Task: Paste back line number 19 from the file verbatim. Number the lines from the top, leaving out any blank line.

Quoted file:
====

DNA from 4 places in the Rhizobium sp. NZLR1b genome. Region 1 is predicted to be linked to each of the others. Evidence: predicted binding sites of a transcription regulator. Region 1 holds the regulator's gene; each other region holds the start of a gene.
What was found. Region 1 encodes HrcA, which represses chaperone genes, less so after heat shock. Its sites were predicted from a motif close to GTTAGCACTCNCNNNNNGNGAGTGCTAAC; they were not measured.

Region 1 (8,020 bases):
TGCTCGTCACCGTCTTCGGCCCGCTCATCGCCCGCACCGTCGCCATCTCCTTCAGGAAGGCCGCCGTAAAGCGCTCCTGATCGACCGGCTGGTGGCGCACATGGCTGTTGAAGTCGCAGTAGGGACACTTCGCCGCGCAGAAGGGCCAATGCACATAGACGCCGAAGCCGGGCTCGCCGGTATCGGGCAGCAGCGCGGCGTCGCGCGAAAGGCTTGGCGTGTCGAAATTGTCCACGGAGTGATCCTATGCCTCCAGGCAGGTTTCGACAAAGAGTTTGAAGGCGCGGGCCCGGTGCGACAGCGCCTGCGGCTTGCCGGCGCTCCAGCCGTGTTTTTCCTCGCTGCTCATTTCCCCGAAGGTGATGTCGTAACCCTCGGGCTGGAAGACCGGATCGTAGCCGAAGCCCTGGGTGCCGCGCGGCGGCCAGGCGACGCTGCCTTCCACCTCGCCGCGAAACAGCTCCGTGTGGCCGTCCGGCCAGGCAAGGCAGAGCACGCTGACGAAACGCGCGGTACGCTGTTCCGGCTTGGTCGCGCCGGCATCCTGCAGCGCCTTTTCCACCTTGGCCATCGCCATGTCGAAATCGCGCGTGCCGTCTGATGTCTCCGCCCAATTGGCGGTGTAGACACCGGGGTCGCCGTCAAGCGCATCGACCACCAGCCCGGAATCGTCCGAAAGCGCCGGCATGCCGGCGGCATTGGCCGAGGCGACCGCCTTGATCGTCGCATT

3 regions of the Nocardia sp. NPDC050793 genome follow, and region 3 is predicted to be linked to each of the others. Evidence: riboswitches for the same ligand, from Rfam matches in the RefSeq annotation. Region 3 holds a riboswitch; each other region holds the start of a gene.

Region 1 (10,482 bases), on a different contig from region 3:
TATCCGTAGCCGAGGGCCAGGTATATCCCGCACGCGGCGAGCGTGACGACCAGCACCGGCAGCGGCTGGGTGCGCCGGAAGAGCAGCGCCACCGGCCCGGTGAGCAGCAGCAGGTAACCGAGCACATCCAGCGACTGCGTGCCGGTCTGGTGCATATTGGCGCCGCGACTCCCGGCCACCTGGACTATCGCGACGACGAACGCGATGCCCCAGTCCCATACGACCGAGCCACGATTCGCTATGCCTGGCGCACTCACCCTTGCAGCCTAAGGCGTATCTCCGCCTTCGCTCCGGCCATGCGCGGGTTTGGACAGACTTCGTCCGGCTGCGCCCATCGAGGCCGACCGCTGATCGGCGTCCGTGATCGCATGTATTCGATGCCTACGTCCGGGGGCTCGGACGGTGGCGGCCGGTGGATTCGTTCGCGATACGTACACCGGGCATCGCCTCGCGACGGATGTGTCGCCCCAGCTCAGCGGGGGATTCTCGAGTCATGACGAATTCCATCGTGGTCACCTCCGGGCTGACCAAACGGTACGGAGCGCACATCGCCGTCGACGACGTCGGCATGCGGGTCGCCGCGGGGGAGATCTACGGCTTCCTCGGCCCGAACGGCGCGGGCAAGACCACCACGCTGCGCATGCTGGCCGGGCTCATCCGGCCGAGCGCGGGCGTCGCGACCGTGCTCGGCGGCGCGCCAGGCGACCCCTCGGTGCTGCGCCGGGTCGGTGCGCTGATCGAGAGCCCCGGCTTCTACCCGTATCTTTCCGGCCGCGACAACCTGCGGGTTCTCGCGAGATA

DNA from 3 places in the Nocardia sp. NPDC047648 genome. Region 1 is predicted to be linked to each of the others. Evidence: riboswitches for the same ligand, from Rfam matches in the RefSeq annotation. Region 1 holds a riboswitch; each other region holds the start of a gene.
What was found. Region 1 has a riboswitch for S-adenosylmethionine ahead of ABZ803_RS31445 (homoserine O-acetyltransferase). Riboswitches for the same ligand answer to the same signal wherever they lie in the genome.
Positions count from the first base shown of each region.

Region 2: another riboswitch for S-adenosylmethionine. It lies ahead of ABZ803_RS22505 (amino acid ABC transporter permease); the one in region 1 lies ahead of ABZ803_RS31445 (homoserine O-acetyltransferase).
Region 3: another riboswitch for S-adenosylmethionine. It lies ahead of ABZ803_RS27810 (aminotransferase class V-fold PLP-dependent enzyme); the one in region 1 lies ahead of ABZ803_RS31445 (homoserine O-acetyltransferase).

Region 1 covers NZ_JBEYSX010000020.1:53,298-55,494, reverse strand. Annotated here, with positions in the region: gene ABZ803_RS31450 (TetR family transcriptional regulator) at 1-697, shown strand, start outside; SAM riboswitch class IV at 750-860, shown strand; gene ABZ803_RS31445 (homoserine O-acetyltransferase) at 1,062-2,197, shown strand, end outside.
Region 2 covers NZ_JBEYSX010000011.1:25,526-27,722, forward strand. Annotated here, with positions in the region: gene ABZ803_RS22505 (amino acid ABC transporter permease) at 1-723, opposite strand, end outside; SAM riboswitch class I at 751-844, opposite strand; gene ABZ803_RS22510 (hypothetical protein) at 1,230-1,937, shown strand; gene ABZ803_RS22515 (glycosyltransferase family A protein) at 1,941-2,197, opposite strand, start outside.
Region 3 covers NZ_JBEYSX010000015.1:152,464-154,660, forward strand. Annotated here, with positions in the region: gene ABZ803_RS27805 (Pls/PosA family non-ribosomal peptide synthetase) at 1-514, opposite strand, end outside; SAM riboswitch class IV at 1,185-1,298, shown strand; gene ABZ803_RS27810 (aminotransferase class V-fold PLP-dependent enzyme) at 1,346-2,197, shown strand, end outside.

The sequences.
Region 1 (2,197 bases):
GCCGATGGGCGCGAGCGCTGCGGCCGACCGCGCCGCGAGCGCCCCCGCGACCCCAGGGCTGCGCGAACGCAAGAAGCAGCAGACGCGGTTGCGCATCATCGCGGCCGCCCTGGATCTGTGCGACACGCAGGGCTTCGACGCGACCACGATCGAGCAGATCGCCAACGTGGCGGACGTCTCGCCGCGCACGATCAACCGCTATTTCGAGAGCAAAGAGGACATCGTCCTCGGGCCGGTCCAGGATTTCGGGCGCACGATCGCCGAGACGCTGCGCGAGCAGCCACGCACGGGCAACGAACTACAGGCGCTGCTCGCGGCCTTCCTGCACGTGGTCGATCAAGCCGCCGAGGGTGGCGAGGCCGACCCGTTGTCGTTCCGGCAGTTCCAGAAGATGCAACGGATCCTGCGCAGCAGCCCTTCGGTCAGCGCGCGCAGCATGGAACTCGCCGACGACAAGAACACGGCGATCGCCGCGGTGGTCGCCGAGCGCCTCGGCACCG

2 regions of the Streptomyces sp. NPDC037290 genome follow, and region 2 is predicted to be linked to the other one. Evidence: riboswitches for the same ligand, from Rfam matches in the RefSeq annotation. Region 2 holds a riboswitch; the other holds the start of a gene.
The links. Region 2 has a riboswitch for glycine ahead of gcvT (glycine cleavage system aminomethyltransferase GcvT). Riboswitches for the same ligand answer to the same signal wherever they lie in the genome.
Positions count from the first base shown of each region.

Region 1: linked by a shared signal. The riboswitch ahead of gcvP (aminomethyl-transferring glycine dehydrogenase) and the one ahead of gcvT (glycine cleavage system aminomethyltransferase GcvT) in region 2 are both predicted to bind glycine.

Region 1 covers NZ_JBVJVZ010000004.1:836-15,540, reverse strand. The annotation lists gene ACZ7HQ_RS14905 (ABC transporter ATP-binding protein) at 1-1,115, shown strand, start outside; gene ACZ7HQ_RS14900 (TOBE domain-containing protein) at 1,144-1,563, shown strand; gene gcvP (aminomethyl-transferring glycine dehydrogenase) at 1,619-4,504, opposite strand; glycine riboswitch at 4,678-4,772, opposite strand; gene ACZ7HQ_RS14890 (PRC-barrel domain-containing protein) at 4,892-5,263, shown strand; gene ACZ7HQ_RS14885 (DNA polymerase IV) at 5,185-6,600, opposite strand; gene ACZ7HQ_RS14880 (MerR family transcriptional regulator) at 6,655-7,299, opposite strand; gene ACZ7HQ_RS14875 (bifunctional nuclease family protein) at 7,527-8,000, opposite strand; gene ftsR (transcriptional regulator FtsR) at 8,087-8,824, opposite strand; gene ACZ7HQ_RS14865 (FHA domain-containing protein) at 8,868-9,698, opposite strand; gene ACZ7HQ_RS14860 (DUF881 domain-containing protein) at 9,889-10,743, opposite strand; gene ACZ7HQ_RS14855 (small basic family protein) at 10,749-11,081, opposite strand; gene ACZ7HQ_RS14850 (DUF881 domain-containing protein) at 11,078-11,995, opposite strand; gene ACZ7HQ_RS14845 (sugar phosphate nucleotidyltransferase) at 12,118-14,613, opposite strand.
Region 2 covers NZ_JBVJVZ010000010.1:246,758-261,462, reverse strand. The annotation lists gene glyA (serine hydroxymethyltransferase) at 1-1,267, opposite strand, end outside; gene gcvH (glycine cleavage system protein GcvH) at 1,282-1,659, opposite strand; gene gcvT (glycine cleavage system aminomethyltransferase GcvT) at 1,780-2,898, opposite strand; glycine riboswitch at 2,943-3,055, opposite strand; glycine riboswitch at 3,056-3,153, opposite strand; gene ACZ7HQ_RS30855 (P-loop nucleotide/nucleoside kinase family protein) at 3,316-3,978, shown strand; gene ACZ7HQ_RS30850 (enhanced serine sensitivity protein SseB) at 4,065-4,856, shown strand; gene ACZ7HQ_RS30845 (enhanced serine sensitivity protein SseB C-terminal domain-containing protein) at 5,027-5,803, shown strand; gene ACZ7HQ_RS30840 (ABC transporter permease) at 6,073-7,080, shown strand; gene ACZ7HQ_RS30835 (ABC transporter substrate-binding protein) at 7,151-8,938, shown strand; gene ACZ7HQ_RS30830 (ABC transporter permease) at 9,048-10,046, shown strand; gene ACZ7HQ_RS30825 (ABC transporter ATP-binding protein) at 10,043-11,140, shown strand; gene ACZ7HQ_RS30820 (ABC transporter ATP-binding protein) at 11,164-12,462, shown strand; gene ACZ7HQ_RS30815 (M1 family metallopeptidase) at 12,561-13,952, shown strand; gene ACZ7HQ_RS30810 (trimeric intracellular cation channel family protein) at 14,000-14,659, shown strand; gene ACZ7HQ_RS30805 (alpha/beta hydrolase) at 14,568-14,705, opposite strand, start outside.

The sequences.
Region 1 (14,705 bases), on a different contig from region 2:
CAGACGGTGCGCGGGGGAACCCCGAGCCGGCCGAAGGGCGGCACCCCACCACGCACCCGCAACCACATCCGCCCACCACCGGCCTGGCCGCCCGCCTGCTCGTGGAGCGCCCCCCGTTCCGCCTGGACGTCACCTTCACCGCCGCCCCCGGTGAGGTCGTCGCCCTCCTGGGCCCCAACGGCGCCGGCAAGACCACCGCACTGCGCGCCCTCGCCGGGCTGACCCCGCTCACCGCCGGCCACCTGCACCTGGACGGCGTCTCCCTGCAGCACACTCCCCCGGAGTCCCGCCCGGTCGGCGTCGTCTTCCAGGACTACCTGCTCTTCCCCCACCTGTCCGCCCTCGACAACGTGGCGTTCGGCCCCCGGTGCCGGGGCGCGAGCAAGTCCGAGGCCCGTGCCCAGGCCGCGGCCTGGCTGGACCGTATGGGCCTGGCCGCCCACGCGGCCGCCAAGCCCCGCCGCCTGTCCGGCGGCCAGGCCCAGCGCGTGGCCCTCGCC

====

2 regions of the Streptomyces sp. NPDC037290 genome follow, and region 2 is predicted to be linked to the other one. Evidence: riboswitches for the same ligand, from Rfam matches in the RefSeq annotation. Region 2 holds a riboswitch; the other holds the start of a gene.